Irish players put through their paces in state-of-the-art facilities

The Ireland squad are training in St George’s Park, the FA’s £156m sports complex

If it's good enough for Wayne Rooney, John Terry and the rest of the English

soccer squad’s multimillionaires, then it must be good enough for Paul O’Connell and the lads.

This week, Ireland became only the second rugby squad to base themselves at St George’s Park in Burton-upon-Trent, the FA’s sports complex built at a cost of £156 million. They will be emulated next week by possible quarter-final opponents Argentina.

The brainchild of Howard Wilkinson in his time as FA technical director, English football's governing body bought the 330-acre site 15 years ago before building the association's National Football Centre, which was finally opened on October 9th, 2012.


Some of the Irish media accepted a guided tour of the multifunctional, multisports facility yesterday. First we were taken to the football centre, which is by invitation only, and which yesterday hosted the Burnley squad as they prepared for their Championship match with Derby last night.



Premier League

soccer clubs and many from the lower tiers spend time here, often in readiness for games away to Stoke, Derby and

Burton Athletic

, full-time residents and newly promoted to the

Football League


Heavier weights have been installed for the Irish squad in the main gym. This looks out over the replica “Wembley”, which is reserved for the senior English soccer squad.

As impressive as anything is the Performance Centre, which is overseen by Perform, part of Spire Healthcare, an English private healthcare company. The Centre's Human Performance Lab is headed by Dr Carl Wells, who worked as team doctor to Sheffield Wednesday for seven years and is one of 13 full-time staff who oversee the rehab of six to eight sportsmen and women at a time.

There all manner of contraptions to measure the well-being of athletes, as well as a room which can assimilate heat and altitude. On the wall is a quote attributed to Mo Farah: “It’s just hard work and grafting. Then anything is possible.”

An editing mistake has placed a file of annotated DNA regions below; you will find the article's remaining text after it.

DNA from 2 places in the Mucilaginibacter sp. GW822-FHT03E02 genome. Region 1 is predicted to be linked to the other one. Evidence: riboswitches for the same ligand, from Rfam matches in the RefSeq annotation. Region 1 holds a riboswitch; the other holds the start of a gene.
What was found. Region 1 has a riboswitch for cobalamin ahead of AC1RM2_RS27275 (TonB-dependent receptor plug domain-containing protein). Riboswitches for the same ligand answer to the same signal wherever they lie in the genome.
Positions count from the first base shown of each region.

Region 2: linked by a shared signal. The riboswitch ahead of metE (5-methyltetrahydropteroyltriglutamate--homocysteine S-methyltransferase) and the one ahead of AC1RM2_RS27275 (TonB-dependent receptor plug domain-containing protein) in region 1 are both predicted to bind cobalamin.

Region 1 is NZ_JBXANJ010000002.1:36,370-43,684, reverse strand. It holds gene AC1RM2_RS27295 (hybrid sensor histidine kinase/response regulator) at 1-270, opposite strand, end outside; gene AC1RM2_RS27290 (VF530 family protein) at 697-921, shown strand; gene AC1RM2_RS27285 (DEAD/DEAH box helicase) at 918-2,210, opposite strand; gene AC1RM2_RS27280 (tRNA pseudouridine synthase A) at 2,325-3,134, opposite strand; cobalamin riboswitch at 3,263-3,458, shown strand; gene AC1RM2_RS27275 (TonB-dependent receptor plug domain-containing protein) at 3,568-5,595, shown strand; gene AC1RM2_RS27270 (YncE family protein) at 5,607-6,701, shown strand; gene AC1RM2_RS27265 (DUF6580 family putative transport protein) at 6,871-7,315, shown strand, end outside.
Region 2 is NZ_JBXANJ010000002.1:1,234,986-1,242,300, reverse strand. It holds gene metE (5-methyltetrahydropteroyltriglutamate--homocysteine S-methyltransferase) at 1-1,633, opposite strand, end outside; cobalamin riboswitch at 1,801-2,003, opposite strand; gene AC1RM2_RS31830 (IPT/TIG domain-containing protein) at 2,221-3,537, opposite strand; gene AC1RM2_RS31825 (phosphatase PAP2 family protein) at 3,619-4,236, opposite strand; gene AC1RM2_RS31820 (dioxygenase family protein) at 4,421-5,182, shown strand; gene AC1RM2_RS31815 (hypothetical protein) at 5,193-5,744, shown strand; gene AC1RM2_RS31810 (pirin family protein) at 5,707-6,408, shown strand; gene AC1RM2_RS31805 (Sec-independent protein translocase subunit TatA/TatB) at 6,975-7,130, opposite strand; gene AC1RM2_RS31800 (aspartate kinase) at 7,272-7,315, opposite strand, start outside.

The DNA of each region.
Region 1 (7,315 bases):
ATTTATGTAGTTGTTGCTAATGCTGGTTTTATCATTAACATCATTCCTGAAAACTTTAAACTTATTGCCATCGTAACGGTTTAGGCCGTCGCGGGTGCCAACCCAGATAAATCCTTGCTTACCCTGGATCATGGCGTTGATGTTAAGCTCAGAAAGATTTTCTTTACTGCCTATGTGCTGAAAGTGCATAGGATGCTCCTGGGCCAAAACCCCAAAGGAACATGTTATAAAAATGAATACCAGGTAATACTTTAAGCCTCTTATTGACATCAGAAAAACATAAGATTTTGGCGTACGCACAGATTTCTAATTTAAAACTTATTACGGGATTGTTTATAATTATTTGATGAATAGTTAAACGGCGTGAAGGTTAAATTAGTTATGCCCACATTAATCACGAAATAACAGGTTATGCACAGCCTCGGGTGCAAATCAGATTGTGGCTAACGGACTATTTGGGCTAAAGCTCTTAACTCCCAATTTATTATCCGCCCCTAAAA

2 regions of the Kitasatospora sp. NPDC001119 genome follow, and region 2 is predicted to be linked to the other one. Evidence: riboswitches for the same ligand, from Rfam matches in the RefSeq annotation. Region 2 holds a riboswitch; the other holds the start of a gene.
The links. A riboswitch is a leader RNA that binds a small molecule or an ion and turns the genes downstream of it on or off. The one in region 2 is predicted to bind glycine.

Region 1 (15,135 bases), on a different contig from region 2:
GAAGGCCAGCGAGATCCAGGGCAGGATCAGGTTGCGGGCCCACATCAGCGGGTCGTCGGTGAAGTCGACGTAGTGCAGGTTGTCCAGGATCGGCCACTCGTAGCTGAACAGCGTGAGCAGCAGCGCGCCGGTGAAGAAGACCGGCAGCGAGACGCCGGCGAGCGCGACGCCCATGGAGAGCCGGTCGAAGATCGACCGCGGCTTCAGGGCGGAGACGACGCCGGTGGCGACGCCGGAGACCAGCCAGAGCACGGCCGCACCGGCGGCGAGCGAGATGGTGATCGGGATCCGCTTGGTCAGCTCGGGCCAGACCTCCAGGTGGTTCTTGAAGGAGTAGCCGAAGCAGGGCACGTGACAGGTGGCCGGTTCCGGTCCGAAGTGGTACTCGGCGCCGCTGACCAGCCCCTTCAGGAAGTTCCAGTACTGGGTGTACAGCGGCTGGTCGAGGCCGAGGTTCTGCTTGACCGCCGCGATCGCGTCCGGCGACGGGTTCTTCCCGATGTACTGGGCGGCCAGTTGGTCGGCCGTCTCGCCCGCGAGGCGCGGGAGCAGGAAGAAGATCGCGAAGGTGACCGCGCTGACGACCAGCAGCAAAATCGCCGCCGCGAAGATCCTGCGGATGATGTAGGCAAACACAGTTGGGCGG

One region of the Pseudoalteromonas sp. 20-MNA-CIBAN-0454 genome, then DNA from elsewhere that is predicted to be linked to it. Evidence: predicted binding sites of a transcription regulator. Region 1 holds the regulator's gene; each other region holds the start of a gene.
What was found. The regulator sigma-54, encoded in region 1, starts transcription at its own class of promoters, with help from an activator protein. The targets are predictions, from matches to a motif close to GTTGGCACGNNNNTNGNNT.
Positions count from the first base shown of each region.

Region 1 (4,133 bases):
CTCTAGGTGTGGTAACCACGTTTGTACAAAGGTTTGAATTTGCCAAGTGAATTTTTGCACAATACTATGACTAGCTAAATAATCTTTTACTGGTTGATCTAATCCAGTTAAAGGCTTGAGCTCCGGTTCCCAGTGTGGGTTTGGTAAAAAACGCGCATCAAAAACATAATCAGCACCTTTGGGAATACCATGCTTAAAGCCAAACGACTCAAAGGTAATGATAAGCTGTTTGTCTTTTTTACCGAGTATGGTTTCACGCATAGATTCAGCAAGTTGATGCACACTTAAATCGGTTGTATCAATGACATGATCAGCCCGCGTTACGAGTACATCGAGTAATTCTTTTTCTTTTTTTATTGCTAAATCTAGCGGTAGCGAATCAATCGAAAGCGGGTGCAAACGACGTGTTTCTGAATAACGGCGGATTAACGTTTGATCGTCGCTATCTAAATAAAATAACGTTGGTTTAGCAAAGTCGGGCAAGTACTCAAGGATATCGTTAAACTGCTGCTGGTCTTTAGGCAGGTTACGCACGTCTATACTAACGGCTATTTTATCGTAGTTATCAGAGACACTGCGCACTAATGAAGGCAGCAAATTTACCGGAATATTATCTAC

In all there are 13 outdoor pitches – including one of natural grass, one artificial, three of artificial fibre and three “hybrid” pitches. There is also an impressive full-scale, covered 3G football pitch, with enough glass and air to replicate outdoor conditions, and off it a three-lane athletic track, complete with state-of-the-art video equipment.

"Our core business is our English football teams, which accounts for about 30 per cent of our use," said the FA's Holly Murdoch. "But many other sports and football teams have used our facilities, including Barcelona for a week last year, and they then went to win their treble."

In effect, it is what Abbotstown could become for Irish rugby were they to relocate their training base to the National Sports Campus, which would welcome the IRFU coming on board along with the GAA and FAI.

The key to St George's Park is the on-site Hilton Hotel, with its 220 bedrooms, which runs at 80 per cent occupancy and has a lecture theatre (which can be converted into a cinema) and a games room.

As Johnny Sexton said the night before, an on-site hotel equates to a six- or seven-minute walk to their training pitch, which has also been designed as a replica of what they will experience at Wembley on Sunday.

Down day

The five days here is well-timed. Any longer than five days and the squad would suffer cabin fever. St George’s is somewhat remote, about 40 minutes from Birmingham, and for their down day tomorrow, events such as nine holes of golf and a visit to

Alton Towers

have been lined up.

St George’s Park is more than three hours from Wembley, and while Abbotstown is only 20 minutes or so from the Aviva, an on-site hotel at the National Sports Campus along with a covered 3G rugby pitch, would make it a feasible home for rugby as well.

The NSC has planning permission in place for a 100-bedroom hotel which has still to be put out for a public-private partnership and could be in place within two or three years.

The other key component for the IRFU’s involvement in the NSC is the half-sized, covered rugby pitch and having ancillary facilities akin to those in St George’s.

The IRFU is understood to have a substantial amount held in reserve to help fund this project, which must be in the region of €2.5 million, but this is dependent upon Government approval and backing.

Gerry Thornley

Gerry Thornley

Gerry Thornley is Rugby Correspondent of The Irish Times